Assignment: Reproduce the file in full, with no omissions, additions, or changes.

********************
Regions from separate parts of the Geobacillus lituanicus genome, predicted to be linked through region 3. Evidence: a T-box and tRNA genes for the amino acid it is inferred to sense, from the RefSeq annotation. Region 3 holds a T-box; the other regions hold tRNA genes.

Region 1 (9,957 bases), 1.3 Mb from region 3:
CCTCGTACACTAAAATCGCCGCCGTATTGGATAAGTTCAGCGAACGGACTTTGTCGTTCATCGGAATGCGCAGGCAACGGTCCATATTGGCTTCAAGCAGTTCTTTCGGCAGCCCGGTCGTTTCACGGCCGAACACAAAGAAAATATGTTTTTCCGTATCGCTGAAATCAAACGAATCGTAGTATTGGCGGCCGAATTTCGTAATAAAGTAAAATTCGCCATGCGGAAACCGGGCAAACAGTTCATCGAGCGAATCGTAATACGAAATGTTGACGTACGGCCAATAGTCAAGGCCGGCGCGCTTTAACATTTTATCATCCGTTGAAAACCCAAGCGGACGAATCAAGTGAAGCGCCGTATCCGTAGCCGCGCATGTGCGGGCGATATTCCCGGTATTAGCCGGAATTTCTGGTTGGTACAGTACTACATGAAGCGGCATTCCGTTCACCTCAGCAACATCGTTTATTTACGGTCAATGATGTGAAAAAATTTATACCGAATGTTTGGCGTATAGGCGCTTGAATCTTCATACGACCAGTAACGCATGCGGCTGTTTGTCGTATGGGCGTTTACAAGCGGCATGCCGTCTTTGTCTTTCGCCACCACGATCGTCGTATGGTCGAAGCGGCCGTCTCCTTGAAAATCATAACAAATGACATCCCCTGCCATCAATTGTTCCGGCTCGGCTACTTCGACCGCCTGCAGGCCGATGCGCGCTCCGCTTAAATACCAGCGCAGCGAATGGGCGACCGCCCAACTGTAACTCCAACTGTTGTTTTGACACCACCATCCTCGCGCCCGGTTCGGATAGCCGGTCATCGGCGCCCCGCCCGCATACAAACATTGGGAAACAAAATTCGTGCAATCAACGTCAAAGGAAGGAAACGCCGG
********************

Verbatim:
Regions from separate parts of the Geobacillus lituanicus genome, predicted to be linked through region 3. Evidence: a T-box and tRNA genes for the amino acid it is inferred to sense, from the RefSeq annotation. Region 3 holds a T-box; the other regions hold tRNA genes.

Region 1 (9,957 bases), 1.3 Mb from region 3:
CCTCGTACACTAAAATCGCCGCCGTATTGGATAAGTTCAGCGAACGGACTTTGTCGTTCATCGGAATGCGCAGGCAACGGTCCATATTGGCTTCAAGCAGTTCTTTCGGCAGCCCGGTCGTTTCACGGCCGAACACAAAGAAAATATGTTTTTCCGTATCGCTGAAATCAAACGAATCGTAGTATTGGCGGCCGAATTTCGTAATAAAGTAAAATTCGCCATGCGGAAACCGGGCAAACAGTTCATCGAGCGAATCGTAATACGAAATGTTGACGTACGGCCAATAGTCAAGGCCGGCGCGCTTTAACATTTTATCATCCGTTGAAAACCCAAGCGGACGAATCAAGTGAAGCGCCGTATCCGTAGCCGCGCATGTGCGGGCGATATTCCCGGTATTAGCCGGAATTTCTGGTTGGTACAGTACTACATGAAGCGGCATTCCGTTCACCTCAGCAACATCGTTTATTTACGGTCAATGATGTGAAAAAATTTATACCGAATGTTTGGCGTATAGGCGCTTGAATCTTCATACGACCAGTAACGCATGCGGCTGTTTGTCGTATGGGCGTTTACAAGCGGCATGCCGTCTTTGTCTTTCGCCACCACGATCGTCGTATGGTCGAAGCGGCCGTCTCCTTGAAAATCATAACAAATGACATCCCCTGCCATCAATTGTTCCGGCTCGGCTACTTCGACCGCCTGCAGGCCGATGCGCGCTCCGCTTAAATACCAGCGCAGCGAATGGGCGACCGCCCAACTGTAACTCCAACTGTTGTTTTGACACCACCATCCTCGCGCCCGGTTCGGATAGCCGGTCATCGGCGCCCCGCCCGCATACAAACATTGGGAAACAAAATTCGTGCAATCAACGTCAAAGGAAGGAAACGCCGG